Friday, 13 May 2022

unvollstรคndigkeitssatz

Futility Closet relates an anecdote from the live of mathematician Kurt Gรถdel in residence at Princeton University Institute for Advanced Studies and his friendship with fellow resident scholars physicists Albert Einstein (previously) John von Neumann and economist Oskar Morgenstern, whom felt obliged to make sure their younger charge’s tendency for over-thinking remained an asset and not his undoing and monitored Gรถdel’s preparation for the US citizenship exam in 1947, Einstein himself naturalised seven years earlier. The prodigal and influential logistician widely settled the impossibility of formulating a self-consistent and complete set of rules governing all of mathematics at the tender age of twenty-five, Gรถdel assayed the project of his examination with signature tenacity and revealed to his wardens that in his research, he had uncovered a fatal-flaw in the American constitution that could led to dictatorship, the corruption and consequence of totalitarian democracy. Einstein and company implored him not to share this discovery and the test was actually a much simpler affair, though basic civics and recent history might have suggested otherwise. The proctor for the citizenship test inquired of Gรถdel his state of origin and its form of government—to which Gรถdel replied Austria and a republic, but owed that “the constitution was such that it soon become a dictatorship.” Despite the examiner’s insistence that the same could not happen in the USA and Gรถdel’s refutation with the offer of proof, the panel stuck to the business at hand and conducted the test. No mention was made in their collective memoirs what that finding might have been and we suppose won’t know it until it’s happened.

Monday, 9 May 2022

orbital resonance

Though the Octave of Easter refers to a specific eight-day celebration in connect to the Paschaltide, our

word week itself (via the German Woche) derives from the same root as octave and that one out-of-cycle unit of time—that is, seemingly the sequence repeated for countless generations not determined by the motion of the Heavens or our perception of them but nonetheless in most Western and Eastern traditions named for the astronomical objects visible to the unaided eye. The ordering does not accord with the classical model of the Cosmos—the “Chaldean order” that describes the apparent overtaking and retrograde motion relative to the Earth—nor hierarchy of the pantheon, however, but rather the seven strings of the Mesopotamian lyre with which the celestial spheres were thought to harmonise: (4) Sunday ☉, (1) Monday ☽, (5) Tuesday ♂ (Mardi in French), (2) Wednesday ☿ (Mercoledรฌ), (6) Thursday ♃ (Donnerstag), (3) Friday ♀ (Venres) and (7) Saturday ♄. Vexed somewhat by the onerous and complicated Roman subdivision of the days and the planetary officer appointed to each hours, the order of the weekdays seemingly recapitulates musical theory and progression through the major scale. More at the links above and in this video adaptation below from Sara de Rose.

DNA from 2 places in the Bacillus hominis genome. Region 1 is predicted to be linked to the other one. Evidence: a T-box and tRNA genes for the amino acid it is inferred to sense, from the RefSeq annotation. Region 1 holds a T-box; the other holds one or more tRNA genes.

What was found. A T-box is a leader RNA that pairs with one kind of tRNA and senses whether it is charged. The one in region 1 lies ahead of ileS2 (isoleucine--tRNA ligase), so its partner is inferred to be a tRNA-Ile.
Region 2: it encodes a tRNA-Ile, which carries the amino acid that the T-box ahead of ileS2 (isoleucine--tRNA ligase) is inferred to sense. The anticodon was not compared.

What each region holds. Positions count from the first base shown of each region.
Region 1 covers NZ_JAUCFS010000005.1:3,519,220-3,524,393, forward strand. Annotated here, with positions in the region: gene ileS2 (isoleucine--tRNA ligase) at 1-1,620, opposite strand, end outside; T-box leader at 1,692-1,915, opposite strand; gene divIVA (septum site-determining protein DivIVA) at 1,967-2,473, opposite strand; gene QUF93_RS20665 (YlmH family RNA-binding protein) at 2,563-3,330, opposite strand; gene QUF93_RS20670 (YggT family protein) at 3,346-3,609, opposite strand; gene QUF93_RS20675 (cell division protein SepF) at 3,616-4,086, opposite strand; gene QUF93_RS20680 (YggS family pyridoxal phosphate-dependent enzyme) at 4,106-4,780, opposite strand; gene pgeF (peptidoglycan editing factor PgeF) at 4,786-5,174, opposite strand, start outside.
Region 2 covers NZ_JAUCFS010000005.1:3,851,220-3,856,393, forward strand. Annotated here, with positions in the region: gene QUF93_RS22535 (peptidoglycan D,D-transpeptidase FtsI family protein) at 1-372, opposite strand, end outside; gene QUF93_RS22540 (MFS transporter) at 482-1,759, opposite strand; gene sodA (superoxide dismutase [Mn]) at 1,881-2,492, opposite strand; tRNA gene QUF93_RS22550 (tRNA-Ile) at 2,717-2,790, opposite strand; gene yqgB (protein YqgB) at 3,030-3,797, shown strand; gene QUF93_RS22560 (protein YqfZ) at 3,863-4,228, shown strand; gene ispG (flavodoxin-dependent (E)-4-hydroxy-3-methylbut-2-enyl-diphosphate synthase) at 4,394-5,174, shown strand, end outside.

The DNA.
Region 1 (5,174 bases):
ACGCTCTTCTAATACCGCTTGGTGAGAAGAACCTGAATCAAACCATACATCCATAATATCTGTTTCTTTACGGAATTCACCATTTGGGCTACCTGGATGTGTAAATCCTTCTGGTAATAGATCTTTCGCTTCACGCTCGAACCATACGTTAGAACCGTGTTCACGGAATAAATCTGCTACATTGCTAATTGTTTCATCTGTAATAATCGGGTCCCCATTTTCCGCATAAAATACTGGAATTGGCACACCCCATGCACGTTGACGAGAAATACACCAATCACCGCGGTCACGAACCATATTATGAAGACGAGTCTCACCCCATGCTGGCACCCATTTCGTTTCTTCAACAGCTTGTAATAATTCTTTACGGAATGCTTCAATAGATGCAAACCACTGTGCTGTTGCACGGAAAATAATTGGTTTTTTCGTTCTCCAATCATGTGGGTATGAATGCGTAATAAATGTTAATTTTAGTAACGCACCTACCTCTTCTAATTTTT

Thursday, 5 May 2022

gรฉodรฉsie

Celebrated astronomer and geologist Jean Baptiste Joseph Delambre on this day in 1792 undertook his commission to precisely define the metre, a universal measure defined as one ten-millionth of the distance from the North Pole to the equator, organising an expedition to measure the length of the meridian arc (distance—the two cities being on the same line of longitude) between Dunkirk and Rodez, by Toulouse in the south of France, mathematically extrapolating from that value, and then from Rodez to Barcelona’s Fortress of Montjuรฏc. The survey mission took six years beset by technical set-backs, bouts of yellow fever and the French Revolution, including several unfortunate incarcerations by Royalist elements. Precise measurements were taken with a device called a repeating circle ( cercle rรฉpรฉtiteur ), invented by machinist Etienne Lenoir originally for Jean-Charles de Borda and improved for Delambre and team. Finally in 1799, the metre was formally defined as 0.514074 Parisien toise (from the Latin tender—that is the span of the outstretched arms, six feet) or three feet and eleven lignes—a historical unit that was approximately one twelfth of an inch and still used by watchmakers to size casings and in button-manufacturing.